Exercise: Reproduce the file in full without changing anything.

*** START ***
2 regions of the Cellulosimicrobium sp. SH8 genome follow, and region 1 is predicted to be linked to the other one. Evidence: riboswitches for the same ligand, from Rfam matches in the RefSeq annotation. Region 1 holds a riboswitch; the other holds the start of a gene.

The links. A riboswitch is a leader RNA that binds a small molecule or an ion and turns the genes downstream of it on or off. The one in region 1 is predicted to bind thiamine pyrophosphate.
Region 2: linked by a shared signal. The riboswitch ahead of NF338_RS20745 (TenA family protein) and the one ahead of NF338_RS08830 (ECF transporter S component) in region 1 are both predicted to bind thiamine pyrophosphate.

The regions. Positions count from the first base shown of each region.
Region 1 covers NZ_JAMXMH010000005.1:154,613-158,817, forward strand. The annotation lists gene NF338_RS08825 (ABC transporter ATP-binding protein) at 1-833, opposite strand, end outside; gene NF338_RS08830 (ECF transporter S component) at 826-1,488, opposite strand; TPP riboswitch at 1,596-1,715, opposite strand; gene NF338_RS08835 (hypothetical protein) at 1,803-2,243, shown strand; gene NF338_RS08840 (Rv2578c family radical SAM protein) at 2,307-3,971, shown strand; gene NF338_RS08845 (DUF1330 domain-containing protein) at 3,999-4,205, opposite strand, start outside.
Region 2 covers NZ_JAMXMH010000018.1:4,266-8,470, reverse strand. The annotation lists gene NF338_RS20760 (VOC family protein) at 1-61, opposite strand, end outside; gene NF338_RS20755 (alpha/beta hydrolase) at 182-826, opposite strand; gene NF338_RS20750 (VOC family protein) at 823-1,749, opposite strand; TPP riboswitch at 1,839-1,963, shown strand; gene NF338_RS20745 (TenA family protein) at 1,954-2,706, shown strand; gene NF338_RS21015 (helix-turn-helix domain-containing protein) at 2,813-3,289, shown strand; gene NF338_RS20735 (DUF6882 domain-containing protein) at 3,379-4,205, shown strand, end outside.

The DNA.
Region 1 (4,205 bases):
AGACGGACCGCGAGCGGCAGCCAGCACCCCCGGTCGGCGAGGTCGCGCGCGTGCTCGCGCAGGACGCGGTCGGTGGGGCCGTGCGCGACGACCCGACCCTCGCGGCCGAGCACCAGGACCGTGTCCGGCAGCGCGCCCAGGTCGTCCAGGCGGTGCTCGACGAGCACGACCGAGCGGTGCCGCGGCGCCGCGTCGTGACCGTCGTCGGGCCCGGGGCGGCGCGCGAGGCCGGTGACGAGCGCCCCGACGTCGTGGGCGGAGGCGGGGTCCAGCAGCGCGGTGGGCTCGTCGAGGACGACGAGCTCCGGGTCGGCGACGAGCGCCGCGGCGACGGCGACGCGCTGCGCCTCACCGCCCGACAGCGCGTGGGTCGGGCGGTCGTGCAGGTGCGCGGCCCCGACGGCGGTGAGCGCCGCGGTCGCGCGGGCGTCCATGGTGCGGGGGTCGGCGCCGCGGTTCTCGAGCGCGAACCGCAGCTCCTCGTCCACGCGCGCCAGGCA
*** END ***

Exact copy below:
2 regions of the Cellulosimicrobium sp. SH8 genome follow, and region 1 is predicted to be linked to the other one. Evidence: riboswitches for the same ligand, from Rfam matches in the RefSeq annotation. Region 1 holds a riboswitch; the other holds the start of a gene.

The links. A riboswitch is a leader RNA that binds a small molecule or an ion and turns the genes downstream of it on or off. The one in region 1 is predicted to bind thiamine pyrophosphate.
Region 2: linked by a shared signal. The riboswitch ahead of NF338_RS20745 (TenA family protein) and the one ahead of NF338_RS08830 (ECF transporter S component) in region 1 are both predicted to bind thiamine pyrophosphate.

The regions. Positions count from the first base shown of each region.
Region 1 covers NZ_JAMXMH010000005.1:154,613-158,817, forward strand. The annotation lists gene NF338_RS08825 (ABC transporter ATP-binding protein) at 1-833, opposite strand, end outside; gene NF338_RS08830 (ECF transporter S component) at 826-1,488, opposite strand; TPP riboswitch at 1,596-1,715, opposite strand; gene NF338_RS08835 (hypothetical protein) at 1,803-2,243, shown strand; gene NF338_RS08840 (Rv2578c family radical SAM protein) at 2,307-3,971, shown strand; gene NF338_RS08845 (DUF1330 domain-containing protein) at 3,999-4,205, opposite strand, start outside.
Region 2 covers NZ_JAMXMH010000018.1:4,266-8,470, reverse strand. The annotation lists gene NF338_RS20760 (VOC family protein) at 1-61, opposite strand, end outside; gene NF338_RS20755 (alpha/beta hydrolase) at 182-826, opposite strand; gene NF338_RS20750 (VOC family protein) at 823-1,749, opposite strand; TPP riboswitch at 1,839-1,963, shown strand; gene NF338_RS20745 (TenA family protein) at 1,954-2,706, shown strand; gene NF338_RS21015 (helix-turn-helix domain-containing protein) at 2,813-3,289, shown strand; gene NF338_RS20735 (DUF6882 domain-containing protein) at 3,379-4,205, shown strand, end outside.

The DNA.
Region 1 (4,205 bases):
AGACGGACCGCGAGCGGCAGCCAGCACCCCCGGTCGGCGAGGTCGCGCGCGTGCTCGCGCAGGACGCGGTCGGTGGGGCCGTGCGCGACGACCCGACCCTCGCGGCCGAGCACCAGGACCGTGTCCGGCAGCGCGCCCAGGTCGTCCAGGCGGTGCTCGACGAGCACGACCGAGCGGTGCCGCGGCGCCGCGTCGTGACCGTCGTCGGGCCCGGGGCGGCGCGCGAGGCCGGTGACGAGCGCCCCGACGTCGTGGGCGGAGGCGGGGTCCAGCAGCGCGGTGGGCTCGTCGAGGACGACGAGCTCCGGGTCGGCGACGAGCGCCGCGGCGACGGCGACGCGCTGCGCCTCACCGCCCGACAGCGCGTGGGTCGGGCGGTCGTGCAGGTGCGCGGCCCCGACGGCGGTGAGCGCCGCGGTCGCGCGGGCGTCCATGGTGCGGGGGTCGGCGCCGCGGTTCTCGAGCGCGAACCGCAGCTCCTCGTCCACGCGCGCCAGGCA